It’s a rule.  Leave an empty (or almost empty) box or container where a cat can find it and in goes the cat.  The “experts” have all sorts of reasons for that behavior.  “Boxes Make Cats Feel Safe,” “Boxes Make Great Hunting Hideouts,”  “Boxes Help Keep Cats Warm,” and “A Box Is New and Mysterious” are a few that come up over and over.

I prefer to think that the answer is more often “because it’s there.”  I come to this conclusion, not through any complicated intellectual process, but by asking myself why cats think that we humans sit in chairs so frequently.  Do they think we feel safe there?   Or that we are waiting for prey to come sit on our laps?  Or would it even occur to them that we just want to rest a bit — to take a load off, as it were?  Seems unlikely.  Resting is lying down as every sensible cat knows.

In reality, I doubt if cats think much at all about why we humans sit in chairs (or anywhere else).  I doubt if they care — unless, for some reason it signals “time for a treat” or another cat-centered activity.  Trying to figure out the whys and wherefores of others’ habits is more likely our bailiwick, not  that of our feline friends.  And… I have to say that it’s as hard to second-guess cats as it is to figure out chickens.

One thing though… chickens do NOT like boxes.


When is enough enough?

November 27th, 2021

As we reviewed our blessings on Thursday, we were beginning to think that a return to “normalcy” might be around the corner with a big Christmas Party here — the first in several years.  Son Charlie has been encouraging us.  Nyel has already arranged for Pam-the-Bartending-Elf to assist. Some specialty food items have been ordered.  We’ve set the date and are considering the parameters — as in boosters required, masks optional, no hugging or smooching. (And with that last one, part of me says, “Why bother?’)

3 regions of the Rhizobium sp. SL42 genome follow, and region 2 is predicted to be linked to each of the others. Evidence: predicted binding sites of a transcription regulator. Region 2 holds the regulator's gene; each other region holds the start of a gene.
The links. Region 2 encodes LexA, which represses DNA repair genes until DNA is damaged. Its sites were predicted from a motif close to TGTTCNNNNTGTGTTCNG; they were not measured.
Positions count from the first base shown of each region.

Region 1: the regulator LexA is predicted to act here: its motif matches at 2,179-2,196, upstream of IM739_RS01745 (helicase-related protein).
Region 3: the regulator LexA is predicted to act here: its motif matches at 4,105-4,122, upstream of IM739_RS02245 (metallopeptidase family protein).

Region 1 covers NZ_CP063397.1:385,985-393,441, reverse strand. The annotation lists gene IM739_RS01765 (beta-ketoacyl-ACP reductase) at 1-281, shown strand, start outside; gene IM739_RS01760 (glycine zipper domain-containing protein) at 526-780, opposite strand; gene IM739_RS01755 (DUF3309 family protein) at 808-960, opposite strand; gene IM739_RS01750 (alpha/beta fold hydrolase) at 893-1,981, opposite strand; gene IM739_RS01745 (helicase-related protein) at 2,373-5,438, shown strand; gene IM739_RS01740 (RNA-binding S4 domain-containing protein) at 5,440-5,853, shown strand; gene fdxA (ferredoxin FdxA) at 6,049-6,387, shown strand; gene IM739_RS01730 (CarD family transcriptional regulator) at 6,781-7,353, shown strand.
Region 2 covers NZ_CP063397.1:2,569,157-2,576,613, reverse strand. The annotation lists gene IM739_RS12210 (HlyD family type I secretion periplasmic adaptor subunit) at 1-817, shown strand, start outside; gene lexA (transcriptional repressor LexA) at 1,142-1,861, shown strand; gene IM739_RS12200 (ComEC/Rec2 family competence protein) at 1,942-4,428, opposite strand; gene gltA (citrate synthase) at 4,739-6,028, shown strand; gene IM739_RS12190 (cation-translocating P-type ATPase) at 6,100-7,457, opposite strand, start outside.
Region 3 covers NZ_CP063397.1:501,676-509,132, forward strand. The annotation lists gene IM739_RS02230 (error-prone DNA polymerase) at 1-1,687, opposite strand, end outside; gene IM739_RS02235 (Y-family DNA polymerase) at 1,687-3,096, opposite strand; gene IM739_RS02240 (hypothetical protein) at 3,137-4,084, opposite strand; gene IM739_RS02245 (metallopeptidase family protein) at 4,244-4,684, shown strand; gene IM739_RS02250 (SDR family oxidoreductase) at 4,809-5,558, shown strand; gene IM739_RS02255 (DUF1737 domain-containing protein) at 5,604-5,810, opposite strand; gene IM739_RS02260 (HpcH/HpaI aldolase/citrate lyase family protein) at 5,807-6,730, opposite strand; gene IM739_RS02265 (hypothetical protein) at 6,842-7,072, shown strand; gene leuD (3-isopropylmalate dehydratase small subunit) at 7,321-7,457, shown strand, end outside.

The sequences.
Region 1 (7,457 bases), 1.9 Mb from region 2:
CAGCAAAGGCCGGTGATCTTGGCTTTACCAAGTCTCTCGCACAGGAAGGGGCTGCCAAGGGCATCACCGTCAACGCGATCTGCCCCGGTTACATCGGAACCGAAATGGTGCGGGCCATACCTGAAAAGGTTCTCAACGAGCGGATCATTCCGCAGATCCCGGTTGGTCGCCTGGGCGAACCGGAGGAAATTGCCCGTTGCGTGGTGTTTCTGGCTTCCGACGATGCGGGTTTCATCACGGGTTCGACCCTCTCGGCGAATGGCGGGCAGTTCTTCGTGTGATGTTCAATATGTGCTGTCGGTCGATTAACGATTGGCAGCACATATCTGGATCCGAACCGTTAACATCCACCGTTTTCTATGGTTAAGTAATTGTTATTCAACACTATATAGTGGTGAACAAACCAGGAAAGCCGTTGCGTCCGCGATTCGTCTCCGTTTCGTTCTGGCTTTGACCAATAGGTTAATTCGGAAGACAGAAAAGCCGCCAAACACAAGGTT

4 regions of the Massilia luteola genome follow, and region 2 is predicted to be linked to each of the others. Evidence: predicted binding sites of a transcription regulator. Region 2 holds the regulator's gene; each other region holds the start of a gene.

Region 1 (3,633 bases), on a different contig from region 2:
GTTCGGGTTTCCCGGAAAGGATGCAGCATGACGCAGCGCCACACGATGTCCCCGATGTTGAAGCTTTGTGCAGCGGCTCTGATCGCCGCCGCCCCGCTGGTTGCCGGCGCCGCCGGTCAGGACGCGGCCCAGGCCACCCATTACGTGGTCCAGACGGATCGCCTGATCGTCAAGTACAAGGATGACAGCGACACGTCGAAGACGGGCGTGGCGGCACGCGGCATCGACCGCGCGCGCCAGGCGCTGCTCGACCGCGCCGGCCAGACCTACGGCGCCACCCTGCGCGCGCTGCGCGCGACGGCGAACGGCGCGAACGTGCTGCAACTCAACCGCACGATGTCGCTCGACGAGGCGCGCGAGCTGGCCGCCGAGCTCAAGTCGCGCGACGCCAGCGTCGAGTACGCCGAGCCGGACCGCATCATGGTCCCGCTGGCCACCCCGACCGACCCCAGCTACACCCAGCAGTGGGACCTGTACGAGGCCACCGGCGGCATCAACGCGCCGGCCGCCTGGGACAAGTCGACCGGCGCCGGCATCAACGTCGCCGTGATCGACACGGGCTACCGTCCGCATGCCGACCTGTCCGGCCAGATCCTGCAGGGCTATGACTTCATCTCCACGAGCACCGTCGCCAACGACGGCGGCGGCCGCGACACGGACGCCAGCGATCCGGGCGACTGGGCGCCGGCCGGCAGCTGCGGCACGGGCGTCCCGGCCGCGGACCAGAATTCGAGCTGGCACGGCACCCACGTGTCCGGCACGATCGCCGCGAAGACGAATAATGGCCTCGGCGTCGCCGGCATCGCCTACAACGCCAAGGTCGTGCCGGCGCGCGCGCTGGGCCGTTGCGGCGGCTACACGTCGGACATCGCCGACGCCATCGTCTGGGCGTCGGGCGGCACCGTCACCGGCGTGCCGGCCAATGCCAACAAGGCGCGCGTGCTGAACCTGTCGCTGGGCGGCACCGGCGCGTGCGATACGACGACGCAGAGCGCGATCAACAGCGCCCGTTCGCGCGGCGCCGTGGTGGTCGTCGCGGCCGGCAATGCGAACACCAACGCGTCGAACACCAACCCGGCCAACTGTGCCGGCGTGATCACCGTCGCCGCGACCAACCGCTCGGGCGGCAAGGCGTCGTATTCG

But then yesterday’s news was full of concerns about the newest Covid-19 variant — omicron.  Stock prices were falling, travel restrictions from the U.S. to South Africa and seven other countries are being put into place, and… on and on it goes.  Again.  Black Friday turned into Bleak Friday before our eyes and there wasn’t a word of advice to Sydney and Nyel Stevens concerning “to have or not to have” their gala Christmas party.

So, I put it to you.  Factor in the age and health cards — as in, with one of us almost 86 and the other wheelchair bound, how many more Christmas galas can we muster up?  And factor in the community card — as in, how much more time do we have to put off seeing friends and loved ones, especially those we see far too infrequently as it is?  But… how would any of us feel if even one person got sick after being here — even if it wasn’t a direct connection?

We are pondering.  No.  Actually we are agonizing.  We wonder who would come to Oysterville in any case?  And, we sympathize with the many others who are going through similar torments regarding their own holiday plans.

What to do?  What to do?  I hope the answer isn’t blowin’ in the wind.  We all know how that’s worked out…

A News Clipping of Note

November 26th, 2021

Part of Early News Clipping

There are several things that drive us collectors of bits-and-pieces-of-history to distraction — old photographs with no identifying names or dates and yellowing news clippings without any indicators of when or whence.  I think the following excerpt from just such a clipping was from the The Tribune of Ilwaco — probably in the late 1940s judging by snippets of ads on the reverse side.

Under the headline Espy Describes Early Settlement is an article about my grandfather’s talk at a dinner meeting of the Ilwaco-Long Beach Kiwanis club.  The part of particular interest to me describes the first road survey on the Peninsula.

An interesting document read by Espy was one made under date of October 1859, a petition addressed to the commissioners of Pacific county, Washington Territory, requesting the building of a road due west out of Oysterville to connect with the “weather beach” route to Pacific City at Baker’s Bay.

Isaac Alonzo Clark